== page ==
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PT and the Greater Good

Consent for Professional Abuse

Published June 24, 2014 4:22 PM by Dean Metz

If you're thinking this is a post about patient consent, it's not. Last week I wrote about the nearly unachievable productivity levels in skilled nursing facilities. I got a lot of responses from it. A former classmate wrote to tell me he was just separated from his employer due to saying "no" to unreasonable productivity levels.

Professionals are working off the books, unpaid overtime, or making themselves exhausted trying to cram everything into 7.5 hours a day. As professionals we're expected to practice based on the evidence base. Why should our employers behave differently? Productivity should be based on evidence, not randomly picked numbers.

There are many options for our employers to effectively determine what reasonable expectations for productivity are. My ADVANCE colleague, Lisa Mueller, has written about lean management. It's an objective way of maximizing productivity. It focuses on process, flow and the elimination of waste. There's nothing wrong with asking employers how they came up with productivity expectations. If they balk at the question, the odds are good there was no real process to figuring out the numbers. Do you really want to work for a company like that?

We have spent good money and/or gone into debt to learn the skills of care management, care planning, patient and caregiver education, interdisciplinary meetings, and documentation. Why shouldn't we expect to be reimbursed for those skills? They most often are part of the job description when working in an SNF.

Unless one is a business owner in private practice or receives some sort of profit-sharing bonus, one should expect to be paid for all the work one does. When one starts working without reimbursement, then consent has been given for professional abuse. On occasion, we all have worked a few hours over here and there. Generally in those instances, my employers have allowed me to take that time back at a later date. That is not what I'm reading in the posts of many of my fellow ADVANCE bloggers.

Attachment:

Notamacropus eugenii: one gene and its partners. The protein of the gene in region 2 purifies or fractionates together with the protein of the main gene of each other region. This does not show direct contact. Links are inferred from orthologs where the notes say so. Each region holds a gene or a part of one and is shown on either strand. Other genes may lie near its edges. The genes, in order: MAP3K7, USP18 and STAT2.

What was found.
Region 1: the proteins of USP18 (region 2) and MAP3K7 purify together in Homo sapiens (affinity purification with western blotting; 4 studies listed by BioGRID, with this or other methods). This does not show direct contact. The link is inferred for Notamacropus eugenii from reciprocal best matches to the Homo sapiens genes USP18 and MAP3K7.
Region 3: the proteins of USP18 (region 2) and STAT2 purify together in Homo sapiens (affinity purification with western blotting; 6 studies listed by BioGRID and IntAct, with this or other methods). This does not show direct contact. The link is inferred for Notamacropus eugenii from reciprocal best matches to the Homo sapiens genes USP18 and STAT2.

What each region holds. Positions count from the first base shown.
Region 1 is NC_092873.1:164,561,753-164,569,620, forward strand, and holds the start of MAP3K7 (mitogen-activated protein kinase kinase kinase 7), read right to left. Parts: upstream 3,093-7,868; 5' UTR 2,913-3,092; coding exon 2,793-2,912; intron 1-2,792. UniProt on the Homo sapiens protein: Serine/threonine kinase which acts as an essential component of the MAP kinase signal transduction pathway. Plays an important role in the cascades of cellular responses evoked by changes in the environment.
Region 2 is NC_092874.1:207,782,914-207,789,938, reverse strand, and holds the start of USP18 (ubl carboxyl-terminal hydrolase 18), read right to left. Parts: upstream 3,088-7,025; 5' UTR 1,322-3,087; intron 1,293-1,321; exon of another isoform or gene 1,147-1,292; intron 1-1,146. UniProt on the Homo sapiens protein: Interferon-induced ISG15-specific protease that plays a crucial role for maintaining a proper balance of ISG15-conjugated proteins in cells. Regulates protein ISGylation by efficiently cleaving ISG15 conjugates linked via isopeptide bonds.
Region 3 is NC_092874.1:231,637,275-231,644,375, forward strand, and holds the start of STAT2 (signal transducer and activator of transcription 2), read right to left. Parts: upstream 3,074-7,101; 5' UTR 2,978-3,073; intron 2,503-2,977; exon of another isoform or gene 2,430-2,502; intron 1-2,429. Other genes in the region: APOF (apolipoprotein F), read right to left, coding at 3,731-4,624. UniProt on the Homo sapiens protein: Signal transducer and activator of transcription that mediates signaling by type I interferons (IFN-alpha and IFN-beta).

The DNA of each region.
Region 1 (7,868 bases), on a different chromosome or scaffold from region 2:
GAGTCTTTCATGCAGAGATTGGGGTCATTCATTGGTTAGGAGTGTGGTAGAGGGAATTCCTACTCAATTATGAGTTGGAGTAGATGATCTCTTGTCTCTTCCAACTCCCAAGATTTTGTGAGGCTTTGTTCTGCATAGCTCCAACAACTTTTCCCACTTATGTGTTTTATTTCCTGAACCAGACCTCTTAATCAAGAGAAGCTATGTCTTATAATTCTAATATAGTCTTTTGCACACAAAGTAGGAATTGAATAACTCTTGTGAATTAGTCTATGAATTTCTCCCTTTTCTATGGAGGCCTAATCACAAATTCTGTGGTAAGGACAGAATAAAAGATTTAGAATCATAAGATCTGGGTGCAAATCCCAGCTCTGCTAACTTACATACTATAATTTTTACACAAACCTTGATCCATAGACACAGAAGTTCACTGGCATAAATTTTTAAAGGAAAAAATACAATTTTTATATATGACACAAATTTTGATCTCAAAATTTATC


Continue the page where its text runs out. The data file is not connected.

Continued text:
The APTA is striving for us to have nearly complete autonomy as professionals. If we keep allowing ourselves to be abused by employers in this fashion, that goal will most likely stay out of reach. If we can't stand up for ourselves, how can we be expected to stand up for our patients? That's why I believe the APTA needs to be part of this discussion.

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Am unemployed AGAIN  for saying no to over treating inappropriate patients.  If communicating and treating one's clinical judgment became the norm again, corporate could not fire all of us. They need us as much as we need them. As long as therapists give away their clinical judgment, the problem will remain.

carole datwho, ot, snf - unemployed June 25, 2014 9:15 AM

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About this Blog

    Dean Metz
    Occupation: Staff Development Specialist
    Setting: New York, NY – Newcastle Upon Tyne, Great Britain
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